Readers rate hotel brands on their locations, rooms and facilities, food, service, and overall value; and so hotly contested is this rating that even a decimal point can make all the difference. So, this year when not one, but two Indian hotel brands The Oberoi Hotels & Resorts and The Leela Palaces, Hotels & Resorts made it in the top 10 of 2017’s World’s Best Hotel Brands, it tipped the odds. “Yes, we are especially proud of both groups making it amongst the best of the best” says Rajiv Kaul, president of the Leela hotels. “Remember, though it is a world wide reader poll, it’s relatively easier for those chains like the Six Senses and the Aman which have far more properties world wide and therefore what we call touch points for reader’s experiences, than we do, especially in the USA where the majority of readers reside” he says. “That’s what makes the two Indian inclusions that much more significant.”

So as of now, along with the Six Senses ( at number one) and the Peninsula number seven) two Indian hotel chains take pride
of place.

Which brings us to the obvious question: what om earth accounts for the complete exclusion of India’s largest group of luxury hotels with its 83 hotels across India and 16 abroad? Just Sayin'.

Street smart
It is a truth universally acknowledged that the thing top stars say they miss most of all when they get famous, is to eat 'pani puri from the street.'

(From left) Mana, Gulshan Grover and Suneil Shetty
(From left) Mana, Gulshan Grover and Suneil Shetty

So when we saw this photograph of actor Suneil Shetty along with wife Mana and Gulshan Grover, newly arrived in New York, sitting happily on a sidewalk eating the city's legendary street served chicken and rice, we were not surprised. After all anyone will tell you that 53rd street between Manhattan's 6th and 7th avenue serves a dish that easily compares with pani puri in the drool worthy stakes.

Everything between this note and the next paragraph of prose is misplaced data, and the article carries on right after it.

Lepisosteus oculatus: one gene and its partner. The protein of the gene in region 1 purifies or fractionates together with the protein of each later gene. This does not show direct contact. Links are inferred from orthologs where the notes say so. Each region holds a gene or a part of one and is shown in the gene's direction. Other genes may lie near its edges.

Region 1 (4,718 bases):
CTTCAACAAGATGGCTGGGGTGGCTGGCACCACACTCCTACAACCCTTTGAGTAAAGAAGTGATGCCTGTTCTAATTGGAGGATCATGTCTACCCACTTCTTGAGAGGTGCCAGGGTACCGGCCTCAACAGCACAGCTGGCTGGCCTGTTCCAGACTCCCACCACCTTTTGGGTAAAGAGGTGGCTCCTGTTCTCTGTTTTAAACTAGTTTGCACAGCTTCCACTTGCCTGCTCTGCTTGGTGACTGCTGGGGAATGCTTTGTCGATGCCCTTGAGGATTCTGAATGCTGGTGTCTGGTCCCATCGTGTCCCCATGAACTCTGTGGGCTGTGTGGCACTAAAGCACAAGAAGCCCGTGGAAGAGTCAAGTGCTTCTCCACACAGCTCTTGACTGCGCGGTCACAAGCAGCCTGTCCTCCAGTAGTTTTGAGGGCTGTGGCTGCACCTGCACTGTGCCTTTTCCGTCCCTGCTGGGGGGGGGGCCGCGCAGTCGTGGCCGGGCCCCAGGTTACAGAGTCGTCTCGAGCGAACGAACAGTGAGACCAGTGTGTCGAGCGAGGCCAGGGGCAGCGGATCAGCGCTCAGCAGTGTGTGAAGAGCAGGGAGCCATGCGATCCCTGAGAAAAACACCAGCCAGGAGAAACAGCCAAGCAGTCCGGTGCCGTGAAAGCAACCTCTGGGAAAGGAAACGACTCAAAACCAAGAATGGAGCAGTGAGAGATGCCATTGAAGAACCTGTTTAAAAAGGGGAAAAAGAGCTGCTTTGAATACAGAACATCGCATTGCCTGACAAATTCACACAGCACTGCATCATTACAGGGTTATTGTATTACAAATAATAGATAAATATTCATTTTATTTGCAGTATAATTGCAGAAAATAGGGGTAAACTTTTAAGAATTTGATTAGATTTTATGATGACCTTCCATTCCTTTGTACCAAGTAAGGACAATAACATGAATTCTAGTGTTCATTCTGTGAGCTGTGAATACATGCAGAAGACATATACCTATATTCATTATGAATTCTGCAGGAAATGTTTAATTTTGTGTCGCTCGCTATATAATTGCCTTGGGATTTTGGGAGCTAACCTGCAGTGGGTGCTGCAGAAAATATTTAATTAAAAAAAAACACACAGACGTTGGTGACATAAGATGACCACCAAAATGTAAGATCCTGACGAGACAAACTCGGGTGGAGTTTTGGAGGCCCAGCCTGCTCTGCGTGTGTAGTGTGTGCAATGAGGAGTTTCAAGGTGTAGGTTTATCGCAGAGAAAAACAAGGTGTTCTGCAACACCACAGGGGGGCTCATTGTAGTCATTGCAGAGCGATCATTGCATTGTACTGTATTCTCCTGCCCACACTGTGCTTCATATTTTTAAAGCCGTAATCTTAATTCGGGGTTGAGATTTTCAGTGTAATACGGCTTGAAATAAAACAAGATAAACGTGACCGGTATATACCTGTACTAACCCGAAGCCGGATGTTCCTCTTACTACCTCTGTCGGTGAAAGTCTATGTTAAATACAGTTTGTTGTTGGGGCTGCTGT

Called 'Halal Guys', the vendor has become a tourist attraction, and due to his popularity, has even managed to recently get funding to open a chain of restaurants predicated on his success across America. "Can't miss a meal at The Halal Guys when at NYC! enjoying every bite with wifey," commented Suniel.

Hair raisin' tales
"What can we do it's in the hair," laughed firebrand author Rana Ayyub about her dinner with director Pooja Bhatt on Wednesday night. "She was referring to their mutual agreement that the reason for their bonding lay in their tresses.

Pooja Bhatt and Rana Ayyub
Pooja Bhatt and Rana Ayyub

The two women had met through Pooja's dad, producer director Mahesh Bhatt, whom Ayyub has been close to for a while. "He's a confidante, my therapist, and my daddy from another birth." she says, adding, "And in fact the first person to read the Gujarat Files manuscript. I still remember how after the first two chapters he put it down and said 'I just don't know how you've managed to do this.'"

As for Pooja, known for her outspokenness and zany approach to things, she says "Some people are born to play it safe, others are born to live it wild! ever since I saw her in Dil hai Ke Manta Nahin, and decided not to straighten my hair, she's been an inspiration!" As for the chances of Ayyub's path-breaking book being turned into film? "I would not rule it out," she says. "Anything is possible."